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Showing posts from December, 2013

Set Up Apache Virtual Hosts on CentOS 6

About Virtual Hosts Virtual Hosts are used to run more than one domain off of a single IP address. This is especially useful to people who need to run several sites off of one virtual private server. The sites display different information to the visitors, depending on with which the users accessed the site.There is no limit to the number of virtual hosts that can be added to a VPS.


Set Up The steps in this tutorial require the user to have root privileges. You can see how to set that up in theInitial Server Setupin steps 3 and 4. Furthermore, if I reference the user in a step, I’ll use the name www. You can implement whatever username suits you.
Additionally, you need to have apache already installed and running on your virtual server If this is not the case, you can download it with this command:
yum install httpd


Step One— Create a New Directory The first step in creating a virtual host is to a create a directory where we will keep the new website’s information.
This location will be your D…

Create a SSL Certificate for Apache on CentOS 6

About Self-Signed Certificates A SSL certificate is a way to encrypt a site's information and create a more secure connection. Additionally, the certificate can show the virtual private server's identification information to site visitors. Certificate Authorities can issue SSL certificates that verify the virtual server's details while a self-signed certificate has no 3rd party corroboration. Step One—Install Mod SSL In order to set up the self signed certificate, we first have to be sure that Apache and Mod SSL are installed on our VPS. You can install both with one command: yum install mod_ssl


Step Two—Create a New Directory Next, we need to create a new directory where we will store the server key and certificate mkdir /etc/httpd/ssl


Step Three—Create a Self Signed Certificate When we request a new certificate, we can specify how long the certificate should remain valid by changing the 365 to the number of days we prefer. As it stands this certificate will expire after one year…

CentOS / Redhat : Configure CentOS as a Software Router with two interfaces

Linux can be easily configured to share an internet connection using iptables. All you need to have is, two network interface cards as follows:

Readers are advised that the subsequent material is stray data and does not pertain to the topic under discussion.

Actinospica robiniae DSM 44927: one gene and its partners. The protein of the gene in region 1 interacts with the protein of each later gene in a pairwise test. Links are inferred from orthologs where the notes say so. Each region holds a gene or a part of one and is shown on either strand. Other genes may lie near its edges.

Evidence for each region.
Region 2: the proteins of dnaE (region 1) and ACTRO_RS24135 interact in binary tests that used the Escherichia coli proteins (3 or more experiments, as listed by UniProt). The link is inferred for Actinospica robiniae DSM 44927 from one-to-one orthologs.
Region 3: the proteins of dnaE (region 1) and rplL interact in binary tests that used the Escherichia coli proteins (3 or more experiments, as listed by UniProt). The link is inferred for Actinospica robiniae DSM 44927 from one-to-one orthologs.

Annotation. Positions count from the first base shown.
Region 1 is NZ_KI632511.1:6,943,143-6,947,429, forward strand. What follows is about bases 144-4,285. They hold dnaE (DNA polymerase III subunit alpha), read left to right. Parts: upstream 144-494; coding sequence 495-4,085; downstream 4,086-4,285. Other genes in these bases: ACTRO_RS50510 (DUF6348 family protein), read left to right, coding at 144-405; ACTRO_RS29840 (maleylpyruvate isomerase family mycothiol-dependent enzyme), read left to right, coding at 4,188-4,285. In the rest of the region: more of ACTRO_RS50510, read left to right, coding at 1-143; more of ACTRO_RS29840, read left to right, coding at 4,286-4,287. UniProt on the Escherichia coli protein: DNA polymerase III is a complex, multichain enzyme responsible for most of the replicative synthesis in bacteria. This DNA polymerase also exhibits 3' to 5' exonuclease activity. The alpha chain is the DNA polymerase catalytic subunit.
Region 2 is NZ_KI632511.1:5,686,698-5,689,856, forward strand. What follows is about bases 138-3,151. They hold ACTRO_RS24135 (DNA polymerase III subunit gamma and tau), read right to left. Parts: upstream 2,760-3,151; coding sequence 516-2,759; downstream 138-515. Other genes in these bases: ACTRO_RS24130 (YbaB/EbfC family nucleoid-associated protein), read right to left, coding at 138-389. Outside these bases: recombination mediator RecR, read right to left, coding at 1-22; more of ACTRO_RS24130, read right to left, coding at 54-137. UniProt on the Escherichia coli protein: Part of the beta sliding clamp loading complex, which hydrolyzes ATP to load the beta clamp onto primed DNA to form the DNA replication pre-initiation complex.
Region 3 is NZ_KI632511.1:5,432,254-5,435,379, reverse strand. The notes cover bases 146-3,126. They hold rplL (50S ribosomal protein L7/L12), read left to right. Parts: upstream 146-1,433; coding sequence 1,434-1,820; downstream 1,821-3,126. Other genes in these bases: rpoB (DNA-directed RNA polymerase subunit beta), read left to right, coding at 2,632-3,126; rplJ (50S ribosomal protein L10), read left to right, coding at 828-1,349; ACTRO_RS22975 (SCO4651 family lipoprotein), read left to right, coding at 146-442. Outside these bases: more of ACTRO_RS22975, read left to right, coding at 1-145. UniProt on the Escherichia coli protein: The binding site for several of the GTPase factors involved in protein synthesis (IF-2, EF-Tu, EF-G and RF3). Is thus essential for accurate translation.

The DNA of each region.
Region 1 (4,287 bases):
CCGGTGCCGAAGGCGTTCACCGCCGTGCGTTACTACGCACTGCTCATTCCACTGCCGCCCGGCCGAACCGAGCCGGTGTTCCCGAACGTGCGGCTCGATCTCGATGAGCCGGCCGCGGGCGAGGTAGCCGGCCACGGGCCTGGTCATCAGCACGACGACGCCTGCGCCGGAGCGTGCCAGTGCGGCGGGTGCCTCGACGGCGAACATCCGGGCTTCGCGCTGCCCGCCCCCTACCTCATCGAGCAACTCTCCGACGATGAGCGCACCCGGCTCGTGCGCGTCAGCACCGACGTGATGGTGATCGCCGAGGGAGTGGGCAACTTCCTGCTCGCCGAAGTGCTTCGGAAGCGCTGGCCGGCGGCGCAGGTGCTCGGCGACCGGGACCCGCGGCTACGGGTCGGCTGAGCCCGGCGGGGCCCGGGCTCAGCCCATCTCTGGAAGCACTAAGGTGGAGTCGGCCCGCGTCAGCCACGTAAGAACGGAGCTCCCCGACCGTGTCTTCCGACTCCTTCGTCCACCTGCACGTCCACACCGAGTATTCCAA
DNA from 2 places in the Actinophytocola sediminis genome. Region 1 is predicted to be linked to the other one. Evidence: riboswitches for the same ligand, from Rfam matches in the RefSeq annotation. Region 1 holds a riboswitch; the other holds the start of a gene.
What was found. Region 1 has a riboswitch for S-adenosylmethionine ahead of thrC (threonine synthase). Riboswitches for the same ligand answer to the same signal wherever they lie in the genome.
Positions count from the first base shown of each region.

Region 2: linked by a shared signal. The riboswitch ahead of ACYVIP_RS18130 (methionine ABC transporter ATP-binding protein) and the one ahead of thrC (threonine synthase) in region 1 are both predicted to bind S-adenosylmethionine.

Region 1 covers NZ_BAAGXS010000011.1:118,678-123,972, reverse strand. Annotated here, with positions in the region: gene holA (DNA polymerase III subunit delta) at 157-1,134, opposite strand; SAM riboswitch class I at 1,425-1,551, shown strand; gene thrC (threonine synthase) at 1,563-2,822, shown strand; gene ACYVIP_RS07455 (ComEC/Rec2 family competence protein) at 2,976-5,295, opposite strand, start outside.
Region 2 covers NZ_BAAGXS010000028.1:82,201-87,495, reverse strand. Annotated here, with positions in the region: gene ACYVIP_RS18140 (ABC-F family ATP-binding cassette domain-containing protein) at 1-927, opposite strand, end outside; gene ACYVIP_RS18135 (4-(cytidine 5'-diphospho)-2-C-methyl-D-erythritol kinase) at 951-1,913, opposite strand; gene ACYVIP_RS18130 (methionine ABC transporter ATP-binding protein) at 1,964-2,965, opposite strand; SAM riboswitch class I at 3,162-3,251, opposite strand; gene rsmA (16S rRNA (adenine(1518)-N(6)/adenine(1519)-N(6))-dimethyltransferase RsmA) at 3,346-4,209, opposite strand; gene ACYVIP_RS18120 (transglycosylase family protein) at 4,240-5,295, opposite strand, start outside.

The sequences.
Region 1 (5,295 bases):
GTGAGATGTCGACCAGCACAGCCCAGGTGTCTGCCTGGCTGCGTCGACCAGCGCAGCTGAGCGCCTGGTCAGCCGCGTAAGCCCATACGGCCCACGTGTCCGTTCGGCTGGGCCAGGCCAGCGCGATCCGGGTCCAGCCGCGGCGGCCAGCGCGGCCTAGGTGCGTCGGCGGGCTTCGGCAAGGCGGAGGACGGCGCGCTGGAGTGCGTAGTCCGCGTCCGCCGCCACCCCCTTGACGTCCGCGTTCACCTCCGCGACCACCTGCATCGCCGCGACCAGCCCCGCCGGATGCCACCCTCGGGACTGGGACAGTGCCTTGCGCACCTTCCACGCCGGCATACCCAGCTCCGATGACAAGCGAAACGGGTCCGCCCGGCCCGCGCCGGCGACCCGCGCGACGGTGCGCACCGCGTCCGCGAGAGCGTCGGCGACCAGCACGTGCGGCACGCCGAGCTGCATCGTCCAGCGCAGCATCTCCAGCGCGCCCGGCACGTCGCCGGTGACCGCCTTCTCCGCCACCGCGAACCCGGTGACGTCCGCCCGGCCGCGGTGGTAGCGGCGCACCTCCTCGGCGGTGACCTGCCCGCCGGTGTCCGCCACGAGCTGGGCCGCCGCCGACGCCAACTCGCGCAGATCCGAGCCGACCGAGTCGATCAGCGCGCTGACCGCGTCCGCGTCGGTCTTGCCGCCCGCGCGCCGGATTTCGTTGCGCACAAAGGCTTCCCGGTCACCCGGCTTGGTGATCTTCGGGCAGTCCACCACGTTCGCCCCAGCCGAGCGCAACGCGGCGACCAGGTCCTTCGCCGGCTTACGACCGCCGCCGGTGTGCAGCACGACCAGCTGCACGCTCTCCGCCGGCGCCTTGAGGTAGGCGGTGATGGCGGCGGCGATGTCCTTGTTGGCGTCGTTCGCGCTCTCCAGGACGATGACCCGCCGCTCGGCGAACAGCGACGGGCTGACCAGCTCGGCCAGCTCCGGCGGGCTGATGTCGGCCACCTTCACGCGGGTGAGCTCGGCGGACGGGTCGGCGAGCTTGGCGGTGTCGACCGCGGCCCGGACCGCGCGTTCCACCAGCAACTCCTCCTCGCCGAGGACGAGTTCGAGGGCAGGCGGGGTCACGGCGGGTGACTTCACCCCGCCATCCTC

a) Your internal (LAN) network connected via eth0 with static ip address 192.168.0.1
b) Your external WAN) network is connected via eth1 with static ip address 10.10.10.1  ( public IP provided by ISP ) Please note that interface eth1 may have public IP address or IP assigned by ISP. eth1 may be connected to a dedicated DSL / ADSL / WAN / Cable router: Step # 1: Enable Packet ForwardingLogin as the root user. Open /etc/sysctl.conf file # vi /etc/sysctl.conf
Add the following line to enable packet forwarding for IPv4: net.ipv4.conf.default.forwarding=1
Save and close the file. Restart networking: # service network restart
Step # 2: Enable IP masquerading
In Linux networking, Network Address Translation (NAT) or Network Masquerading (IP Masquerading) is a technique of transceiving network traffic through a router that involves re-writing the source and/or d…

Red Hat Enterprise Linux 7 Beta Arrives

Red Hat yesterday announced the beta availability of its next-generation Red Hat Enterprise Linux (RHEL) 7 operating system platform. The new beta marks the first major public milestone release of RHEL 7, which is the successor to the RHEL 6 platform that first debuted in 2010 and was most recently updated with the 6.5 release in November of this year.
"With today's announcement, we are inviting Red Hat customers, partners, and members of the public to provide feedback on what we believe is our most ambitious release to date. Red Hat Enterprise Linux 7 is designed to provide the underpinning for future application architectures while and providing the flexibility, scalability, and performance needed to deploy across bare metal, virtual machines, and cloud infrastructure", says Red Hat.
The company further adds, "based on Fedora 19 and the upstream Linux 3.10 kernel, Red Hat Enterprise Linux 7 will provide users with powerful new capabilities that streamline and autom…

How To Install Joomla on a linux Server Running Ubuntu

About Joomla Joomla is a free and open source content management that uses a PHP and a backend database, such as MySQL. It offers a wide variety of features that make it an incredibly flexible content management system right out of the box. It was created in 2005 and is currently the 2nd most popular content management site online. It now has over 10,000 addons to customize its functionality. Setup The steps in this tutorial require the user to have root privileges on their linux server. You can see how to set that up in steps 3 and 4 ofthe Initial Server Setup
Before working with Joomla, you need to have LAMP installed on your linux server. If you don't have the Linux, Apache, MySQL, PHP stack on your linux server, you can find the tutorial for setting it up here:How to Install LAMP on Ubuntu.
Once you have the user and required software, you can start installing Joomla!
Step One—Download Joomla To start, create a directory where you will keep your Joomla files temporarily: # mkdir temp